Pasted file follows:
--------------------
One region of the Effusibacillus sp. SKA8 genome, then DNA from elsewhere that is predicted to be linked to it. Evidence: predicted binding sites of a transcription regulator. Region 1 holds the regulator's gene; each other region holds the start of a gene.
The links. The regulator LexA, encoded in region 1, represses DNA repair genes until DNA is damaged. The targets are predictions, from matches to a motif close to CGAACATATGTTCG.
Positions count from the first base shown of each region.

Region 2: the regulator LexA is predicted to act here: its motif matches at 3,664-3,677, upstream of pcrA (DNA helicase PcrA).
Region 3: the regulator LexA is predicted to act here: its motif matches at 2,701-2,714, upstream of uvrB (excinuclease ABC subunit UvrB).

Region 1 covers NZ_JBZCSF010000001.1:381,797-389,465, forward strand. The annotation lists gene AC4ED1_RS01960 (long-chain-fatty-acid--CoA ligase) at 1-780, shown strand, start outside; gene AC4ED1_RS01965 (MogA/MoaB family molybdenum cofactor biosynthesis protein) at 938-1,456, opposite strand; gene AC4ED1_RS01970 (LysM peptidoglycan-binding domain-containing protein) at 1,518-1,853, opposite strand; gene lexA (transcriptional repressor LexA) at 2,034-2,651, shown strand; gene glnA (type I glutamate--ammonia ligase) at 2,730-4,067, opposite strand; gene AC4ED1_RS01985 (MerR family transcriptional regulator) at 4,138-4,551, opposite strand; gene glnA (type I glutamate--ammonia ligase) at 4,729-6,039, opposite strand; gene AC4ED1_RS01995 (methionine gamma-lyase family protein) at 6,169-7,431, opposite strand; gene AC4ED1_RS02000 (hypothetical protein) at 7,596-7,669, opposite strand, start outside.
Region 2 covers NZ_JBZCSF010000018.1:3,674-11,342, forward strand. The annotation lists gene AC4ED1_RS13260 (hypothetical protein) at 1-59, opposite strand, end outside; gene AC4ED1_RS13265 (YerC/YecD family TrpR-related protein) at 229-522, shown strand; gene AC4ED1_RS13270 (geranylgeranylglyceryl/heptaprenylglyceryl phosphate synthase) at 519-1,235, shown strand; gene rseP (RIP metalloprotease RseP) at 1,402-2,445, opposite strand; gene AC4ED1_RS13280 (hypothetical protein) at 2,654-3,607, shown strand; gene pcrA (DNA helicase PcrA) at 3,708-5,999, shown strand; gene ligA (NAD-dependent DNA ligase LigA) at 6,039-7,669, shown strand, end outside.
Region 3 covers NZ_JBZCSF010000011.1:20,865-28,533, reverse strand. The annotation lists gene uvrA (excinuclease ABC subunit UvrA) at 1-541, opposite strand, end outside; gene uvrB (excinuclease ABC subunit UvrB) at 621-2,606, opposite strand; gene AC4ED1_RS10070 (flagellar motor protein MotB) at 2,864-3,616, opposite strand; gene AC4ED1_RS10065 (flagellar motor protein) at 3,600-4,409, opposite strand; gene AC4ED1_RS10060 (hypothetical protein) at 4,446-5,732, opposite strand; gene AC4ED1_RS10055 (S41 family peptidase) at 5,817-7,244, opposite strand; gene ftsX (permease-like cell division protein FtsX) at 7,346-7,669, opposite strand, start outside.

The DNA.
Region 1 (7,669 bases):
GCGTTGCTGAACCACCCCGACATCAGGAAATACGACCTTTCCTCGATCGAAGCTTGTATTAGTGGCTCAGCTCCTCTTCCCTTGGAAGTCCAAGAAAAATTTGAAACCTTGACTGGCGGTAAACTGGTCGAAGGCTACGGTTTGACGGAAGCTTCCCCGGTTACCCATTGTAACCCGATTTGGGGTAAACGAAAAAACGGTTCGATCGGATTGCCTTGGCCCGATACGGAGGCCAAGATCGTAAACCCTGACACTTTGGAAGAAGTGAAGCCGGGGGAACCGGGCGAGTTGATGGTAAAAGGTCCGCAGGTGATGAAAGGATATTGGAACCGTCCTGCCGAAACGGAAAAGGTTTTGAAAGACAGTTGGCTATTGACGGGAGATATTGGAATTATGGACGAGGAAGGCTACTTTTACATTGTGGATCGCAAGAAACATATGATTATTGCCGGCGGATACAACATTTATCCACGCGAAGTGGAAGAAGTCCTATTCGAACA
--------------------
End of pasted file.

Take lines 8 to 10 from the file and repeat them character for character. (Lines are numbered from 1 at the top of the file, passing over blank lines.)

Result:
Region 3 covers NZ_JBZCSF010000011.1:20,865-28,533, reverse strand. The annotation lists gene uvrA (excinuclease ABC subunit UvrA) at 1-541, opposite strand, end outside; gene uvrB (excinuclease ABC subunit UvrB) at 621-2,606, opposite strand; gene AC4ED1_RS10070 (flagellar motor protein MotB) at 2,864-3,616, opposite strand; gene AC4ED1_RS10065 (flagellar motor protein) at 3,600-4,409, opposite strand; gene AC4ED1_RS10060 (hypothetical protein) at 4,446-5,732, opposite strand; gene AC4ED1_RS10055 (S41 family peptidase) at 5,817-7,244, opposite strand; gene ftsX (permease-like cell division protein FtsX) at 7,346-7,669, opposite strand, start outside.

The DNA.
Region 1 (7,669 bases):